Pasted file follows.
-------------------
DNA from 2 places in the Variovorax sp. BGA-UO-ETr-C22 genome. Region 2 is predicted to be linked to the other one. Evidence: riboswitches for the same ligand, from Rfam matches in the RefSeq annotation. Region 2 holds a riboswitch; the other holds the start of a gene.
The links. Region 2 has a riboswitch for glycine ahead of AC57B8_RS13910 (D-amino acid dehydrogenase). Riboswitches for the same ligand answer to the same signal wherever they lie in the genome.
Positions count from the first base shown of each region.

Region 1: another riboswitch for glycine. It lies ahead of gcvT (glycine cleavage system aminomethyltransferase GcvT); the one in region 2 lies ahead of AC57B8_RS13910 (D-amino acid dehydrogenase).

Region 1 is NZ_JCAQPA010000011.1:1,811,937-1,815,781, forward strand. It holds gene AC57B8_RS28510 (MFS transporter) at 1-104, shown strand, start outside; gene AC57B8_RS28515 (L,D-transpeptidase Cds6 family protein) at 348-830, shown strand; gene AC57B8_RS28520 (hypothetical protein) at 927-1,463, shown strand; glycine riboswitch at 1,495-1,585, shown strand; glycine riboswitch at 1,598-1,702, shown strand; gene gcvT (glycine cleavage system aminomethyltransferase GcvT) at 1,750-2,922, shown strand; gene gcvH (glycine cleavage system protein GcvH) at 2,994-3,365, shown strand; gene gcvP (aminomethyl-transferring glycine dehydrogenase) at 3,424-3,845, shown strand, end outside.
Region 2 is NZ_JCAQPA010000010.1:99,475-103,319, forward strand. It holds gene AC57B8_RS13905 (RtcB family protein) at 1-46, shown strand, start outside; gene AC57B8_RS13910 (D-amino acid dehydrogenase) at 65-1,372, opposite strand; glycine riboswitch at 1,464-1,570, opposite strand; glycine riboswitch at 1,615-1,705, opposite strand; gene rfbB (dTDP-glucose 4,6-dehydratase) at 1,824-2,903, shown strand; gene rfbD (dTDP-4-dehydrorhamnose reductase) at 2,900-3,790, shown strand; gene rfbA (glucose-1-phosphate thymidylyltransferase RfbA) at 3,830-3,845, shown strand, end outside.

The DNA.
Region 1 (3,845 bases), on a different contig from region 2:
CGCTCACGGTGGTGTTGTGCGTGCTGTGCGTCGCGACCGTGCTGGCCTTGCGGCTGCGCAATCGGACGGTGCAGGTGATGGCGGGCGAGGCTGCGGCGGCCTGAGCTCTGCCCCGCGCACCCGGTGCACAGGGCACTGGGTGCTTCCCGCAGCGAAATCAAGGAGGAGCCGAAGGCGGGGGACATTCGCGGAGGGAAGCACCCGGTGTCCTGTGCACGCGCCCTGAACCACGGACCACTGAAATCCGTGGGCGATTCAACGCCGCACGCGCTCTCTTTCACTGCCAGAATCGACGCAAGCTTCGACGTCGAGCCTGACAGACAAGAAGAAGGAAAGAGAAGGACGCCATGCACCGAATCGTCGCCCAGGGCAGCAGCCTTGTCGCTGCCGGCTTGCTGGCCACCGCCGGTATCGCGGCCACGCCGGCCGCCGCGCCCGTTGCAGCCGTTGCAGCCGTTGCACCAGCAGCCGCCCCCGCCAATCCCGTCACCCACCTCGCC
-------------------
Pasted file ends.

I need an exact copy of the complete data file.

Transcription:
DNA from 2 places in the Variovorax sp. BGA-UO-ETr-C22 genome. Region 2 is predicted to be linked to the other one. Evidence: riboswitches for the same ligand, from Rfam matches in the RefSeq annotation. Region 2 holds a riboswitch; the other holds the start of a gene.
The links. Region 2 has a riboswitch for glycine ahead of AC57B8_RS13910 (D-amino acid dehydrogenase). Riboswitches for the same ligand answer to the same signal wherever they lie in the genome.
Positions count from the first base shown of each region.

Region 1: another riboswitch for glycine. It lies ahead of gcvT (glycine cleavage system aminomethyltransferase GcvT); the one in region 2 lies ahead of AC57B8_RS13910 (D-amino acid dehydrogenase).

Region 1 is NZ_JCAQPA010000011.1:1,811,937-1,815,781, forward strand. It holds gene AC57B8_RS28510 (MFS transporter) at 1-104, shown strand, start outside; gene AC57B8_RS28515 (L,D-transpeptidase Cds6 family protein) at 348-830, shown strand; gene AC57B8_RS28520 (hypothetical protein) at 927-1,463, shown strand; glycine riboswitch at 1,495-1,585, shown strand; glycine riboswitch at 1,598-1,702, shown strand; gene gcvT (glycine cleavage system aminomethyltransferase GcvT) at 1,750-2,922, shown strand; gene gcvH (glycine cleavage system protein GcvH) at 2,994-3,365, shown strand; gene gcvP (aminomethyl-transferring glycine dehydrogenase) at 3,424-3,845, shown strand, end outside.
Region 2 is NZ_JCAQPA010000010.1:99,475-103,319, forward strand. It holds gene AC57B8_RS13905 (RtcB family protein) at 1-46, shown strand, start outside; gene AC57B8_RS13910 (D-amino acid dehydrogenase) at 65-1,372, opposite strand; glycine riboswitch at 1,464-1,570, opposite strand; glycine riboswitch at 1,615-1,705, opposite strand; gene rfbB (dTDP-glucose 4,6-dehydratase) at 1,824-2,903, shown strand; gene rfbD (dTDP-4-dehydrorhamnose reductase) at 2,900-3,790, shown strand; gene rfbA (glucose-1-phosphate thymidylyltransferase RfbA) at 3,830-3,845, shown strand, end outside.

The DNA.
Region 1 (3,845 bases), on a different contig from region 2:
CGCTCACGGTGGTGTTGTGCGTGCTGTGCGTCGCGACCGTGCTGGCCTTGCGGCTGCGCAATCGGACGGTGCAGGTGATGGCGGGCGAGGCTGCGGCGGCCTGAGCTCTGCCCCGCGCACCCGGTGCACAGGGCACTGGGTGCTTCCCGCAGCGAAATCAAGGAGGAGCCGAAGGCGGGGGACATTCGCGGAGGGAAGCACCCGGTGTCCTGTGCACGCGCCCTGAACCACGGACCACTGAAATCCGTGGGCGATTCAACGCCGCACGCGCTCTCTTTCACTGCCAGAATCGACGCAAGCTTCGACGTCGAGCCTGACAGACAAGAAGAAGGAAAGAGAAGGACGCCATGCACCGAATCGTCGCCCAGGGCAGCAGCCTTGTCGCTGCCGGCTTGCTGGCCACCGCCGGTATCGCGGCCACGCCGGCCGCCGCGCCCGTTGCAGCCGTTGCAGCCGTTGCACCAGCAGCCGCCCCCGCCAATCCCGTCACCCACCTCGCC